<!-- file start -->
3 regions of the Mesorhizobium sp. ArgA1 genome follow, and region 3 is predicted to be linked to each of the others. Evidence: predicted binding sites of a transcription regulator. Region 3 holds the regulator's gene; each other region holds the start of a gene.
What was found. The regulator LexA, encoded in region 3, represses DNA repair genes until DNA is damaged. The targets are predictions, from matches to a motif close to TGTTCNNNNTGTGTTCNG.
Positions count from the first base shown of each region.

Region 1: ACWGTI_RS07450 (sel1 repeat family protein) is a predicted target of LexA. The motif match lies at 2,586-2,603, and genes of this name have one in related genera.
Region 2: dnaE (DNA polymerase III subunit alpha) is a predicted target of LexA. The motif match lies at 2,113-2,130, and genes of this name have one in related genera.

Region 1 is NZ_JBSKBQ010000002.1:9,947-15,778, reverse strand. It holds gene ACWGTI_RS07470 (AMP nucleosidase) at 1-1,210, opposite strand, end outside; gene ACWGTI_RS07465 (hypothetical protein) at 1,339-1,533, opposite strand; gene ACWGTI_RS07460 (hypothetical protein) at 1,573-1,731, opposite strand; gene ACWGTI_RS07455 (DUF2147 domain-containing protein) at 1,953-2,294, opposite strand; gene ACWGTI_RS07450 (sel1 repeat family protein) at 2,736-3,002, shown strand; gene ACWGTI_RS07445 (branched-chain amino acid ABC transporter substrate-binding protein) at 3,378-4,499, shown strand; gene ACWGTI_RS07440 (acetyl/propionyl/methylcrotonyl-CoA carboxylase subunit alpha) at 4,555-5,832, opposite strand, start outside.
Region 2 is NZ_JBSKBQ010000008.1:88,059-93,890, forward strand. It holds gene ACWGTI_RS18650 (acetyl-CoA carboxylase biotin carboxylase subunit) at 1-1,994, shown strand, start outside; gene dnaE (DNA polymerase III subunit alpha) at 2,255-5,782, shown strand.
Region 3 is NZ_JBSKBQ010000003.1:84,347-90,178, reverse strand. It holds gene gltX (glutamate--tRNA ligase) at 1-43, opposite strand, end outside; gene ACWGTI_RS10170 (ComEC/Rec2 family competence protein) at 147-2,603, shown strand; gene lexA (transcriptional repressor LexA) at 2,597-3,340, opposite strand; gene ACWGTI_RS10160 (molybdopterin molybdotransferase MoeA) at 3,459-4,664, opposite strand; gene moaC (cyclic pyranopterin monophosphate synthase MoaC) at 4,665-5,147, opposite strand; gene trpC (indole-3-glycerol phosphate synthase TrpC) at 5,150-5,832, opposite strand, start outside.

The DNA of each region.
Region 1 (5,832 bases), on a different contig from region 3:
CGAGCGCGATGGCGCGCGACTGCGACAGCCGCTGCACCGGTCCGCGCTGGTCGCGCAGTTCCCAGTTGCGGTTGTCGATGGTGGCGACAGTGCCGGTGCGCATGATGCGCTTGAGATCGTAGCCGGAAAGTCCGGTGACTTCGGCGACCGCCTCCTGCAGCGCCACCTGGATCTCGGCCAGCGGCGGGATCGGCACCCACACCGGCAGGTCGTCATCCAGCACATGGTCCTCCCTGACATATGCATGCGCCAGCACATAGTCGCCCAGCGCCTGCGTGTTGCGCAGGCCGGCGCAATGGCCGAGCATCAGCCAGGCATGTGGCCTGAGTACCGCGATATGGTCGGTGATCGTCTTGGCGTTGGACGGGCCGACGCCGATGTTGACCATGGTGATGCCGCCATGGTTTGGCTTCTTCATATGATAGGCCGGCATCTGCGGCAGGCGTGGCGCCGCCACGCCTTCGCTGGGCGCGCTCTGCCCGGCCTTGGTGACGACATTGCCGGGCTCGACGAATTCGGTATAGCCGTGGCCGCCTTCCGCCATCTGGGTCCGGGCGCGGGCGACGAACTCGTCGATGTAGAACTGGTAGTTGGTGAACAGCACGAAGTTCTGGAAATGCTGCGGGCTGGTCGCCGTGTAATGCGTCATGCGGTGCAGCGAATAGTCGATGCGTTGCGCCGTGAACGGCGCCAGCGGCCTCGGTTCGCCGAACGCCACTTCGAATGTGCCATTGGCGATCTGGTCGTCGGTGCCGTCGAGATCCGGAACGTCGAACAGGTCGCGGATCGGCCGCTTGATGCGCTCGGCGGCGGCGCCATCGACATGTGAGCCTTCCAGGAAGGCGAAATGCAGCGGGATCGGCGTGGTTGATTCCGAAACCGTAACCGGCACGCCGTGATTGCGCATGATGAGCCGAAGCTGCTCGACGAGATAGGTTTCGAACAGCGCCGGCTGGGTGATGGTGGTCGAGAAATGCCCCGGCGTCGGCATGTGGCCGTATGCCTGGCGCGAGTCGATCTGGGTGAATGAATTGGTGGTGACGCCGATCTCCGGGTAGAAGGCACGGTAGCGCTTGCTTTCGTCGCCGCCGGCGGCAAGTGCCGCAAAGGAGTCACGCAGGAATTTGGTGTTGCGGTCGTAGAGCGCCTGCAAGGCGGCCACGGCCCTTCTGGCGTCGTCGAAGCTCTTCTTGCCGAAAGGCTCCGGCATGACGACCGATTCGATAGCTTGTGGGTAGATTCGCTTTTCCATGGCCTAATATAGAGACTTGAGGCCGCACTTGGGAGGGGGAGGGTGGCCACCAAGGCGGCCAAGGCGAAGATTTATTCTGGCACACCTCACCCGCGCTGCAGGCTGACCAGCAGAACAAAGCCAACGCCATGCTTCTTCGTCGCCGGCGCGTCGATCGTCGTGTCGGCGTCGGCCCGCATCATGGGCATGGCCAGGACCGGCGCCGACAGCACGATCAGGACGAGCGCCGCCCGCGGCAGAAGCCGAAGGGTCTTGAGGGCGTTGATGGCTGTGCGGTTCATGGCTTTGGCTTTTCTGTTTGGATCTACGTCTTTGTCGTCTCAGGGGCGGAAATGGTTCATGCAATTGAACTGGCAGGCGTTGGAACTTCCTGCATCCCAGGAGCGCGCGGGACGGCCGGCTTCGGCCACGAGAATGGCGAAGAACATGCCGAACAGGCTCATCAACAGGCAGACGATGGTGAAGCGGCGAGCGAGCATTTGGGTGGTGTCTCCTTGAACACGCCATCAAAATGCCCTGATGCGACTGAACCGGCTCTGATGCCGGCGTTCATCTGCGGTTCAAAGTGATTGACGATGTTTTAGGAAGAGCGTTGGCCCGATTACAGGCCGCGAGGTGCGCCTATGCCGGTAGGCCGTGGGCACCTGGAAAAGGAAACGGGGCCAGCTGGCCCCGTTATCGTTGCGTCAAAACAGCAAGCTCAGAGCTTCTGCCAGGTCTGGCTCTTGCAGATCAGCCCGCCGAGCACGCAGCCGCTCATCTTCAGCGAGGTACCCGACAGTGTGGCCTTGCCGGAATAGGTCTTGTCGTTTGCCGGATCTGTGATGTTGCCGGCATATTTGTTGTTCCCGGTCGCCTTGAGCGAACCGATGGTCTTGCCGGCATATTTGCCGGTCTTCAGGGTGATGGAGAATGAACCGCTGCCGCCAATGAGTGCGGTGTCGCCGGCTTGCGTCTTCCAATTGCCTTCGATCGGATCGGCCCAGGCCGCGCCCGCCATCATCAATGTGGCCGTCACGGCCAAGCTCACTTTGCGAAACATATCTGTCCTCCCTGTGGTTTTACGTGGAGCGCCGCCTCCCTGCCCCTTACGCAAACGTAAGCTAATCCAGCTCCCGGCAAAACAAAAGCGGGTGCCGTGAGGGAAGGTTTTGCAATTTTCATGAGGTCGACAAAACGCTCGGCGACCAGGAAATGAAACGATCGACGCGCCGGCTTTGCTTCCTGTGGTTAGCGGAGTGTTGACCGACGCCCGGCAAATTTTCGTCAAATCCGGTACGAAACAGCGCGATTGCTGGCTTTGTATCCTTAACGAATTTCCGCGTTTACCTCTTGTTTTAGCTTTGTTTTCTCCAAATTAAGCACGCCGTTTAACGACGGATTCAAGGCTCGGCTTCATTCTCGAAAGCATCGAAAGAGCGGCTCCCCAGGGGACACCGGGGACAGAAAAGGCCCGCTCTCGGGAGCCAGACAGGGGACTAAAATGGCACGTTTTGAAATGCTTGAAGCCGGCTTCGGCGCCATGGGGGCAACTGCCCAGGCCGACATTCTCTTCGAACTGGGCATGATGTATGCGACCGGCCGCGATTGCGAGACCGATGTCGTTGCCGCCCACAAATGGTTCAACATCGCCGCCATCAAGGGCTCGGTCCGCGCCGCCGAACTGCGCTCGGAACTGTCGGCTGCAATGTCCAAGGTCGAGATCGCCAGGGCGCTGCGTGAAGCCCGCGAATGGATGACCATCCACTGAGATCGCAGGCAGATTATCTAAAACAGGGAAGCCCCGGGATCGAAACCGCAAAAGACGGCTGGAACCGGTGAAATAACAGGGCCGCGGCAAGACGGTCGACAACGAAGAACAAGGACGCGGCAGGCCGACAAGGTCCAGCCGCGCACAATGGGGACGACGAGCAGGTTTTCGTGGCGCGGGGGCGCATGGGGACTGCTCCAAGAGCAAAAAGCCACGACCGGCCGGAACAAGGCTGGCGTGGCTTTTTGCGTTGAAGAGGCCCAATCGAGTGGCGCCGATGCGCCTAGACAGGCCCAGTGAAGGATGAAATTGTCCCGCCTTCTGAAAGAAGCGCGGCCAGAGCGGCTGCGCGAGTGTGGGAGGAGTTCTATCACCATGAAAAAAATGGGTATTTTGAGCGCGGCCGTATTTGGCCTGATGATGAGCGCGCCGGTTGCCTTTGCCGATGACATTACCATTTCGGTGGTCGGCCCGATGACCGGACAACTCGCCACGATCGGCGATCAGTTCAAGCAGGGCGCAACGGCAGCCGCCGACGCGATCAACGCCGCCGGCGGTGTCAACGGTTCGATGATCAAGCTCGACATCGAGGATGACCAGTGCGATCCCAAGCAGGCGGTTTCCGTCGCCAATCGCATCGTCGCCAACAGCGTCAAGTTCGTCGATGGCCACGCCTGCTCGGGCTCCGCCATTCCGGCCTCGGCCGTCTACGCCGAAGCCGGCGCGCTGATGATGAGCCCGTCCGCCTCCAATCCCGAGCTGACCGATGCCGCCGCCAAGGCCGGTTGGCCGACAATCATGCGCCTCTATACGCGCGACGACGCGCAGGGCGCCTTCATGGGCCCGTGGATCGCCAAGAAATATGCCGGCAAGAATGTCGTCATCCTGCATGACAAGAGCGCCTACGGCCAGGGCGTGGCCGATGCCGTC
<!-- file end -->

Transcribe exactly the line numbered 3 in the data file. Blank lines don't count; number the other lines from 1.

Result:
Positions count from the first base shown of each region.